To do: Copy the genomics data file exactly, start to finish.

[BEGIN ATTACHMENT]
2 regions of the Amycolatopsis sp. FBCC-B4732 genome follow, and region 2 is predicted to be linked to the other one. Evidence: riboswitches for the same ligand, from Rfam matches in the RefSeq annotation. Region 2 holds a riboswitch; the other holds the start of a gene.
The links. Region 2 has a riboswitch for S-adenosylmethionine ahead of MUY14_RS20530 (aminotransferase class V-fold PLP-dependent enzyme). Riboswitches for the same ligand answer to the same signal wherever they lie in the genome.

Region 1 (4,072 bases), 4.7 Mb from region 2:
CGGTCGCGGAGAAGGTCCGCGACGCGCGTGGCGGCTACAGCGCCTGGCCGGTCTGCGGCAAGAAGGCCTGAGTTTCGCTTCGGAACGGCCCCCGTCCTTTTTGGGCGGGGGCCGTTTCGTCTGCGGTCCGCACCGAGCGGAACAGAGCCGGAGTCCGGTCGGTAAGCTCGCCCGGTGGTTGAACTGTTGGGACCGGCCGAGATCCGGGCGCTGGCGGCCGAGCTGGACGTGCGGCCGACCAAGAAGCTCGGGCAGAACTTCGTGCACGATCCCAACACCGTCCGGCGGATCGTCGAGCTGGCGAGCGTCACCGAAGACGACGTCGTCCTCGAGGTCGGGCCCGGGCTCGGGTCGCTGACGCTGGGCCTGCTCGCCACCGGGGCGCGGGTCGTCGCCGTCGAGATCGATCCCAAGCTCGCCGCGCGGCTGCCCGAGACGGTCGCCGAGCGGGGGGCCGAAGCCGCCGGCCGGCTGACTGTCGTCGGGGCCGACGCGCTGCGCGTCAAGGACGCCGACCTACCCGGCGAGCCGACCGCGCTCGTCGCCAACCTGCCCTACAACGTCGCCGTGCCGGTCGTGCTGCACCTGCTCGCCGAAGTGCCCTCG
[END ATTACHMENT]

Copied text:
2 regions of the Amycolatopsis sp. FBCC-B4732 genome follow, and region 2 is predicted to be linked to the other one. Evidence: riboswitches for the same ligand, from Rfam matches in the RefSeq annotation. Region 2 holds a riboswitch; the other holds the start of a gene.
The links. Region 2 has a riboswitch for S-adenosylmethionine ahead of MUY14_RS20530 (aminotransferase class V-fold PLP-dependent enzyme). Riboswitches for the same ligand answer to the same signal wherever they lie in the genome.

Region 1 (4,072 bases), 4.7 Mb from region 2:
CGGTCGCGGAGAAGGTCCGCGACGCGCGTGGCGGCTACAGCGCCTGGCCGGTCTGCGGCAAGAAGGCCTGAGTTTCGCTTCGGAACGGCCCCCGTCCTTTTTGGGCGGGGGCCGTTTCGTCTGCGGTCCGCACCGAGCGGAACAGAGCCGGAGTCCGGTCGGTAAGCTCGCCCGGTGGTTGAACTGTTGGGACCGGCCGAGATCCGGGCGCTGGCGGCCGAGCTGGACGTGCGGCCGACCAAGAAGCTCGGGCAGAACTTCGTGCACGATCCCAACACCGTCCGGCGGATCGTCGAGCTGGCGAGCGTCACCGAAGACGACGTCGTCCTCGAGGTCGGGCCCGGGCTCGGGTCGCTGACGCTGGGCCTGCTCGCCACCGGGGCGCGGGTCGTCGCCGTCGAGATCGATCCCAAGCTCGCCGCGCGGCTGCCCGAGACGGTCGCCGAGCGGGGGGCCGAAGCCGCCGGCCGGCTGACTGTCGTCGGGGCCGACGCGCTGCGCGTCAAGGACGCCGACCTACCCGGCGAGCCGACCGCGCTCGTCGCCAACCTGCCCTACAACGTCGCCGTGCCGGTCGTGCTGCACCTGCTCGCCGAAGTGCCCTCG